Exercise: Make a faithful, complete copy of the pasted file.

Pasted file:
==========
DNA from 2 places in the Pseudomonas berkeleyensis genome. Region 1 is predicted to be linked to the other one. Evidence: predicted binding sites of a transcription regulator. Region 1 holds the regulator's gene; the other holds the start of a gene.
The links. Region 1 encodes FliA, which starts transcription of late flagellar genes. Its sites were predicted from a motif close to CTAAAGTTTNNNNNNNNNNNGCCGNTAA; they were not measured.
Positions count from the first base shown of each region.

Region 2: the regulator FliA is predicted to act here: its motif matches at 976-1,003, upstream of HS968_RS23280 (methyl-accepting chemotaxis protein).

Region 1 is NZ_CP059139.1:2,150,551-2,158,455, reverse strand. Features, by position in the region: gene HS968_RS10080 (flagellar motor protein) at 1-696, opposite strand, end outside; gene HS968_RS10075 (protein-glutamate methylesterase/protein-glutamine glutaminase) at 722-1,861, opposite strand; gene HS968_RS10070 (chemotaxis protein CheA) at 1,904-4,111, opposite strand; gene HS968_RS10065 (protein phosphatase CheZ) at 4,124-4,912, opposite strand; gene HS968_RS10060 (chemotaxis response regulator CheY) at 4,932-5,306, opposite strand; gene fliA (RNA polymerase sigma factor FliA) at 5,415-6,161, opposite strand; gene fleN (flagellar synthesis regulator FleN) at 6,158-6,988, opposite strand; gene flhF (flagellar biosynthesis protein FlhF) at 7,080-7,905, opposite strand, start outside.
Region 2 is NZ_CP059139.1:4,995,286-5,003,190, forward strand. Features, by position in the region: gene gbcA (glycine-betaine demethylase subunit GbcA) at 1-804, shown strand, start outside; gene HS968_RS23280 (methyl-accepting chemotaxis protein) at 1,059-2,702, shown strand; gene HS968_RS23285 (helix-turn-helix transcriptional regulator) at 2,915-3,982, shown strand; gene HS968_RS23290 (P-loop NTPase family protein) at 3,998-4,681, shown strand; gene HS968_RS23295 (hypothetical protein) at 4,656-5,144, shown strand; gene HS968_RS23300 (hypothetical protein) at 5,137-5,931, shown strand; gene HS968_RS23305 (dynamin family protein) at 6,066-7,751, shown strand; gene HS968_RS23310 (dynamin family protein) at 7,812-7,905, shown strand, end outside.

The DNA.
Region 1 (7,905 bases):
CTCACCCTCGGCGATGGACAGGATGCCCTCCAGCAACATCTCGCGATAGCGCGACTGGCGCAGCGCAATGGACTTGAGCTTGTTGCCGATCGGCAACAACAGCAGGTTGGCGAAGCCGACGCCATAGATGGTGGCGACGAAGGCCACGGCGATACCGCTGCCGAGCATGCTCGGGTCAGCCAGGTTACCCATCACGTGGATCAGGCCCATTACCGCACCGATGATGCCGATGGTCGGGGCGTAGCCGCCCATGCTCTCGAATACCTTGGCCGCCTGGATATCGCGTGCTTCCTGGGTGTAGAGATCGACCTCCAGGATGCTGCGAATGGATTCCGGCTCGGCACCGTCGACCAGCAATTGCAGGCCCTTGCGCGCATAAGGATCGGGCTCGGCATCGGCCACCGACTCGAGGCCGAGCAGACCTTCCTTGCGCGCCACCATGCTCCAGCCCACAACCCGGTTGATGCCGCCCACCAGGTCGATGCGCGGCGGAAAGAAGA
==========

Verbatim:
DNA from 2 places in the Pseudomonas berkeleyensis genome. Region 1 is predicted to be linked to the other one. Evidence: predicted binding sites of a transcription regulator. Region 1 holds the regulator's gene; the other holds the start of a gene.
The links. Region 1 encodes FliA, which starts transcription of late flagellar genes. Its sites were predicted from a motif close to CTAAAGTTTNNNNNNNNNNNGCCGNTAA; they were not measured.
Positions count from the first base shown of each region.

Region 2: the regulator FliA is predicted to act here: its motif matches at 976-1,003, upstream of HS968_RS23280 (methyl-accepting chemotaxis protein).

Region 1 is NZ_CP059139.1:2,150,551-2,158,455, reverse strand. Features, by position in the region: gene HS968_RS10080 (flagellar motor protein) at 1-696, opposite strand, end outside; gene HS968_RS10075 (protein-glutamate methylesterase/protein-glutamine glutaminase) at 722-1,861, opposite strand; gene HS968_RS10070 (chemotaxis protein CheA) at 1,904-4,111, opposite strand; gene HS968_RS10065 (protein phosphatase CheZ) at 4,124-4,912, opposite strand; gene HS968_RS10060 (chemotaxis response regulator CheY) at 4,932-5,306, opposite strand; gene fliA (RNA polymerase sigma factor FliA) at 5,415-6,161, opposite strand; gene fleN (flagellar synthesis regulator FleN) at 6,158-6,988, opposite strand; gene flhF (flagellar biosynthesis protein FlhF) at 7,080-7,905, opposite strand, start outside.
Region 2 is NZ_CP059139.1:4,995,286-5,003,190, forward strand. Features, by position in the region: gene gbcA (glycine-betaine demethylase subunit GbcA) at 1-804, shown strand, start outside; gene HS968_RS23280 (methyl-accepting chemotaxis protein) at 1,059-2,702, shown strand; gene HS968_RS23285 (helix-turn-helix transcriptional regulator) at 2,915-3,982, shown strand; gene HS968_RS23290 (P-loop NTPase family protein) at 3,998-4,681, shown strand; gene HS968_RS23295 (hypothetical protein) at 4,656-5,144, shown strand; gene HS968_RS23300 (hypothetical protein) at 5,137-5,931, shown strand; gene HS968_RS23305 (dynamin family protein) at 6,066-7,751, shown strand; gene HS968_RS23310 (dynamin family protein) at 7,812-7,905, shown strand, end outside.

The DNA.
Region 1 (7,905 bases):
CTCACCCTCGGCGATGGACAGGATGCCCTCCAGCAACATCTCGCGATAGCGCGACTGGCGCAGCGCAATGGACTTGAGCTTGTTGCCGATCGGCAACAACAGCAGGTTGGCGAAGCCGACGCCATAGATGGTGGCGACGAAGGCCACGGCGATACCGCTGCCGAGCATGCTCGGGTCAGCCAGGTTACCCATCACGTGGATCAGGCCCATTACCGCACCGATGATGCCGATGGTCGGGGCGTAGCCGCCCATGCTCTCGAATACCTTGGCCGCCTGGATATCGCGTGCTTCCTGGGTGTAGAGATCGACCTCCAGGATGCTGCGAATGGATTCCGGCTCGGCACCGTCGACCAGCAATTGCAGGCCCTTGCGCGCATAAGGATCGGGCTCGGCATCGGCCACCGACTCGAGGCCGAGCAGACCTTCCTTGCGCGCCACCATGCTCCAGCCCACAACCCGGTTGATGCCGCCCACCAGGTCGATGCGCGGCGGAAAGAAGA